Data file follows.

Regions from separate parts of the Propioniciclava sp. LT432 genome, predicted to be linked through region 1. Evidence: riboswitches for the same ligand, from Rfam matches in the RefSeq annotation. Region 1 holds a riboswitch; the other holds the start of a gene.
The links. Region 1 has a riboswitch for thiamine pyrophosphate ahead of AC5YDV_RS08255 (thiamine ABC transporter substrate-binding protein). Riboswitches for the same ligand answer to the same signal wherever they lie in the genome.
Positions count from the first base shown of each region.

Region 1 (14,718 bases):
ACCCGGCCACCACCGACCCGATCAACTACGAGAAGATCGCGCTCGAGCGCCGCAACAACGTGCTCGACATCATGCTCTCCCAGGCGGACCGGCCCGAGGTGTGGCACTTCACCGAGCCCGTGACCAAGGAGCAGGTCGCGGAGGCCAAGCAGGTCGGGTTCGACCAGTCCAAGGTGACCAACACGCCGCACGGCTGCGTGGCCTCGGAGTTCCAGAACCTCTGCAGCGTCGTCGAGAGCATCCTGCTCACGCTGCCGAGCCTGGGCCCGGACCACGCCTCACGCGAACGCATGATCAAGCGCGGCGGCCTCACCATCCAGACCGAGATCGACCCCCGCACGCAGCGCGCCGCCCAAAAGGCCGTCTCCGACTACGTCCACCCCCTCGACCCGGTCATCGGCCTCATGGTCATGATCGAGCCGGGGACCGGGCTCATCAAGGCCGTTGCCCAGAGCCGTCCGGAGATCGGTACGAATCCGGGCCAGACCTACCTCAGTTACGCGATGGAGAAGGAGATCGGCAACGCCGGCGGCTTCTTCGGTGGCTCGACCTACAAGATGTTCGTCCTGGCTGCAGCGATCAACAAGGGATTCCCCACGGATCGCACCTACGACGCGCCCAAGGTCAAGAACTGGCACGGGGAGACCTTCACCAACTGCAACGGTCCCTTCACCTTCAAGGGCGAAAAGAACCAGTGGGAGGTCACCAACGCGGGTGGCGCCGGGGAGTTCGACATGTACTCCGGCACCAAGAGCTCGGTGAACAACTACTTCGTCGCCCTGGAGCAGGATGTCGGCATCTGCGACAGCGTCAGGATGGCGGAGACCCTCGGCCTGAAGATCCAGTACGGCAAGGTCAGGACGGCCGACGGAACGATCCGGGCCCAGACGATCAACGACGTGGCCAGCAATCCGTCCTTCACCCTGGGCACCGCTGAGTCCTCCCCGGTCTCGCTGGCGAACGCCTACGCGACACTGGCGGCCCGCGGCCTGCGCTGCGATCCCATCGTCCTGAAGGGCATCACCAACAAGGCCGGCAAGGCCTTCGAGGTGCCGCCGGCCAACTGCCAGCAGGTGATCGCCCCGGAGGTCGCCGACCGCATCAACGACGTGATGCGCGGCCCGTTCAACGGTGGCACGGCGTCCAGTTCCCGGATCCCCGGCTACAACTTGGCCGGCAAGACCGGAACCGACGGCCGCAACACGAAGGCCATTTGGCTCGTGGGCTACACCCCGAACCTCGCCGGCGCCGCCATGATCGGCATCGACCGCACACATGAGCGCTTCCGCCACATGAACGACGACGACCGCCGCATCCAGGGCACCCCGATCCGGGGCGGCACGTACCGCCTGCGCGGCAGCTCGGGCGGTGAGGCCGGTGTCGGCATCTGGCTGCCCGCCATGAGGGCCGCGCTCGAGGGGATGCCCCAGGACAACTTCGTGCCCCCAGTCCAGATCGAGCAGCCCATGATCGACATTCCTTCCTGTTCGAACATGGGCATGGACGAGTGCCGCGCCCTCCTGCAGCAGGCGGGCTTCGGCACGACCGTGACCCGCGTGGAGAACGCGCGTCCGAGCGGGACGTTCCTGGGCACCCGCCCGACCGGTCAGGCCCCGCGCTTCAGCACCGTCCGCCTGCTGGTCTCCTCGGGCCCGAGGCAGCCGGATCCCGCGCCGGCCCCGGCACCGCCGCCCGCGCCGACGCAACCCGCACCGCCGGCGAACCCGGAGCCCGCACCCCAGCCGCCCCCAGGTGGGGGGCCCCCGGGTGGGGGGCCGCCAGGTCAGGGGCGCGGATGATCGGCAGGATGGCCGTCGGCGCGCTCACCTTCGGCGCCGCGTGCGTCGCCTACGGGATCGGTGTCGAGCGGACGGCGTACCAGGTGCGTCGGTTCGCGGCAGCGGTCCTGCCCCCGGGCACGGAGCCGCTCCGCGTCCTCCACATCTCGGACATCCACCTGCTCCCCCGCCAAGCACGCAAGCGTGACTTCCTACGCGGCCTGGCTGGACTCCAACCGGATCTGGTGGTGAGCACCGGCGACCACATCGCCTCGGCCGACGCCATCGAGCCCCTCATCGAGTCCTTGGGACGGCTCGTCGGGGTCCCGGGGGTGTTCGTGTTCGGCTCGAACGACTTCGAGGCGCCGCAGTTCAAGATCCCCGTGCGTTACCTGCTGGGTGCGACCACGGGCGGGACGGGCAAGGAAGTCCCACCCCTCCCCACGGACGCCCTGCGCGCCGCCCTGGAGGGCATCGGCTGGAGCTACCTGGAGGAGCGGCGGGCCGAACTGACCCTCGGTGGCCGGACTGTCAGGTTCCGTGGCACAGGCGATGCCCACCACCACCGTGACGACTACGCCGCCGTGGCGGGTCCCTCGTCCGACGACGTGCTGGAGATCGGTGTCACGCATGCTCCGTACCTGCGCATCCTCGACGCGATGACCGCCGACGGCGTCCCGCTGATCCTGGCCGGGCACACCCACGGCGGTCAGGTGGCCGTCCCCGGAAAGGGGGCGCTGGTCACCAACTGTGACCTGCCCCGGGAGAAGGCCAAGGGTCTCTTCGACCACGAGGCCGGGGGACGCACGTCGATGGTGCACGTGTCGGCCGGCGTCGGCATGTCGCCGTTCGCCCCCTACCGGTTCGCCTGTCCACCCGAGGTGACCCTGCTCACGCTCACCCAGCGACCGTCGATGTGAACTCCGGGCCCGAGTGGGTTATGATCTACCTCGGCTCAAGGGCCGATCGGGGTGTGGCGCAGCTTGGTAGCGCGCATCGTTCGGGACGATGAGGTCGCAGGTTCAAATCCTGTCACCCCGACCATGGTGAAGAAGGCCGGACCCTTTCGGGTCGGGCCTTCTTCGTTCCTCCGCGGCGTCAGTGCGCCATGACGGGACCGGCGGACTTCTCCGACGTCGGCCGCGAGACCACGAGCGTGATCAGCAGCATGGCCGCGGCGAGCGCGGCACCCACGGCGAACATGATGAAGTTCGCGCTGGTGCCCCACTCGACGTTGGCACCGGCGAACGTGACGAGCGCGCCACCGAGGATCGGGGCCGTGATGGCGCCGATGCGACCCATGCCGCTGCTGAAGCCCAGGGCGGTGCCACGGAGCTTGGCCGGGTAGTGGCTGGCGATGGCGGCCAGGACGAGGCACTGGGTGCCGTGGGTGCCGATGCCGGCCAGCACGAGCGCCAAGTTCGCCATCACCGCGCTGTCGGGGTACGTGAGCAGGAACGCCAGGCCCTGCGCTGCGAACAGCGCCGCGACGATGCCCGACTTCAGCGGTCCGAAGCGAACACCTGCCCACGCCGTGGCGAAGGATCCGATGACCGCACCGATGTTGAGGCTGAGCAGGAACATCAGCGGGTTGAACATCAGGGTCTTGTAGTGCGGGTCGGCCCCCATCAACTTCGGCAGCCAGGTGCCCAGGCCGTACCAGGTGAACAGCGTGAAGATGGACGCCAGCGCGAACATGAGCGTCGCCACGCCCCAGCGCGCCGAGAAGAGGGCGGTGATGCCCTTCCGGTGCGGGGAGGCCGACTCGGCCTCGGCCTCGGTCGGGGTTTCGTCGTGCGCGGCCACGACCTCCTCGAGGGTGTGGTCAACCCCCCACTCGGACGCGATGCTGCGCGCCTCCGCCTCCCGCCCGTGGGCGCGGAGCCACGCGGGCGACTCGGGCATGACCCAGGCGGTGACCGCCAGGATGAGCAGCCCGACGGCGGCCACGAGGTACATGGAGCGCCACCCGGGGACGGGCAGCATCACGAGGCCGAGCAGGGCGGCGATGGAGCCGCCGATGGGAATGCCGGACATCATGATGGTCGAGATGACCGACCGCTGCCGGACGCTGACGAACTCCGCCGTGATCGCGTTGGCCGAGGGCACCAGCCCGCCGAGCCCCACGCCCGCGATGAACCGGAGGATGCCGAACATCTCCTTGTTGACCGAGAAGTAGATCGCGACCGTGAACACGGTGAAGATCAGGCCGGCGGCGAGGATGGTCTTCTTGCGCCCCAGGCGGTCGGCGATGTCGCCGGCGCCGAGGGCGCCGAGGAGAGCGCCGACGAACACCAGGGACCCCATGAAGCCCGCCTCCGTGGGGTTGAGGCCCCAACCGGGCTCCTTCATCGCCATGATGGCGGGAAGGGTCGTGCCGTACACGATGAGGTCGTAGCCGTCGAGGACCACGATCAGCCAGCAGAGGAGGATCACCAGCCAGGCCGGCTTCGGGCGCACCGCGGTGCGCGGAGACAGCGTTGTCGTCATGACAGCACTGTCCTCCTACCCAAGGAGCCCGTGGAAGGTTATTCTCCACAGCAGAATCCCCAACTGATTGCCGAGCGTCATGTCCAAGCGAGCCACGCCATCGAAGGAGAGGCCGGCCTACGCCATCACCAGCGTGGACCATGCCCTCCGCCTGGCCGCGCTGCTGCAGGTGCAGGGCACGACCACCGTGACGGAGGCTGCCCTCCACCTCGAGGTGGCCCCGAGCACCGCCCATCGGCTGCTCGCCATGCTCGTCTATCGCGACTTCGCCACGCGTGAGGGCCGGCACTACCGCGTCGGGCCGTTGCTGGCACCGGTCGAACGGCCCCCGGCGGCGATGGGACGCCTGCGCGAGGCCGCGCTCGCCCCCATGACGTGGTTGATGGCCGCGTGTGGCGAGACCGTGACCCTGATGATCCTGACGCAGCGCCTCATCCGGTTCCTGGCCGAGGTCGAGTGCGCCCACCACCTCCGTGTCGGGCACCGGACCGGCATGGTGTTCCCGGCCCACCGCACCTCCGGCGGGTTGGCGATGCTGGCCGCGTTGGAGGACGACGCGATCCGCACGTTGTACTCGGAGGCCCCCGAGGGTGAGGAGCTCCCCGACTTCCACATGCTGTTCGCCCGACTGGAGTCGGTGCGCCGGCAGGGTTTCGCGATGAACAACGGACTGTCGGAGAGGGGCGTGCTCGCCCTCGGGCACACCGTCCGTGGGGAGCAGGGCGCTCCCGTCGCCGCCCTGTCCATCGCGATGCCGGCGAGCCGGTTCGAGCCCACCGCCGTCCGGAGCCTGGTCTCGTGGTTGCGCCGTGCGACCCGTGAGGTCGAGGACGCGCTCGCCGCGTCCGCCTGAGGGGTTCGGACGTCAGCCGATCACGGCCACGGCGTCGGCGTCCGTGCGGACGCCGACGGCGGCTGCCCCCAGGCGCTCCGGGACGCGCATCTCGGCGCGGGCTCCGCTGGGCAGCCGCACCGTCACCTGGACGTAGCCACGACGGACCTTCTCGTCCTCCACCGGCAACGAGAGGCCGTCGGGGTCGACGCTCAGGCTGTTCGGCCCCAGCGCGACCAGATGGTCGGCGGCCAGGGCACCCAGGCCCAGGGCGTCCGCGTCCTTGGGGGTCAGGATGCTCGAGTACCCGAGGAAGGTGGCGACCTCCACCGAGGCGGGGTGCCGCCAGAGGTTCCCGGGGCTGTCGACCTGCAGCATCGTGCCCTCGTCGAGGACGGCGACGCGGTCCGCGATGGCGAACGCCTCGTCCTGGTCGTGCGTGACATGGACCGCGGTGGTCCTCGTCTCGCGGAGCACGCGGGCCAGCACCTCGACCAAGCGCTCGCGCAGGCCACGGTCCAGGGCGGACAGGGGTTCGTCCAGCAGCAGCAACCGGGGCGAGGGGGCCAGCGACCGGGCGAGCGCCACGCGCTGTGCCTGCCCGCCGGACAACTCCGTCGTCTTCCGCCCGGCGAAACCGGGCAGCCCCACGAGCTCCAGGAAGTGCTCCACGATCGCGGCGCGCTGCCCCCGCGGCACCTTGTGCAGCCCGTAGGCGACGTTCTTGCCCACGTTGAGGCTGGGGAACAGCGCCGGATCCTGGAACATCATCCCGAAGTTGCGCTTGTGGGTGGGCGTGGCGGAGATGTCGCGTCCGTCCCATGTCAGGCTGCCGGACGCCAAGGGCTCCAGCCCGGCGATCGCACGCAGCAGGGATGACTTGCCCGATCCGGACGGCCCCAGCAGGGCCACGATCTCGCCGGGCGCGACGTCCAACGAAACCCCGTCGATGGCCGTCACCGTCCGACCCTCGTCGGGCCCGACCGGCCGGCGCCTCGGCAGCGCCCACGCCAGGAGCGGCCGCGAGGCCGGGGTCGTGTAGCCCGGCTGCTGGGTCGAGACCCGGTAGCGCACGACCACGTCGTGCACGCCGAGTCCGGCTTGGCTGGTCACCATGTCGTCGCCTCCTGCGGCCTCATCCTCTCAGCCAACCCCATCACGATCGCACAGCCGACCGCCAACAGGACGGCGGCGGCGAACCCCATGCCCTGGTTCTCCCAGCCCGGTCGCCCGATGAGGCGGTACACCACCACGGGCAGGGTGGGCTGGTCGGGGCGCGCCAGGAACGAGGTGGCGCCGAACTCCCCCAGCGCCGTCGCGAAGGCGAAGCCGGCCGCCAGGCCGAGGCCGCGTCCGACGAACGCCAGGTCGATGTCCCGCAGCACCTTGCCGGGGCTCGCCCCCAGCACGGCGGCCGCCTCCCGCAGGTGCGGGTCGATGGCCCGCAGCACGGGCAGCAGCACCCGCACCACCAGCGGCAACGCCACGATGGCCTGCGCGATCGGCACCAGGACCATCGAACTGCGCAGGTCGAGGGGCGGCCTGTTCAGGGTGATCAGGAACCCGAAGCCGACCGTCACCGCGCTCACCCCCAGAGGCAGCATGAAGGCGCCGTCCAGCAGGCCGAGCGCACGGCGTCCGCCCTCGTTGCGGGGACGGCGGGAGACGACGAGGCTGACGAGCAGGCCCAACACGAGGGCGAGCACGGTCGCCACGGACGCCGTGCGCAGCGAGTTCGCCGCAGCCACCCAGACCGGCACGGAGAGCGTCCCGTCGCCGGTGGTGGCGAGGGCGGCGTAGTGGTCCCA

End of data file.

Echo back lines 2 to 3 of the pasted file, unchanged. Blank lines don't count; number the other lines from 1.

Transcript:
The links. Region 1 has a riboswitch for thiamine pyrophosphate ahead of AC5YDV_RS08255 (thiamine ABC transporter substrate-binding protein). Riboswitches for the same ligand answer to the same signal wherever they lie in the genome.
Positions count from the first base shown of each region.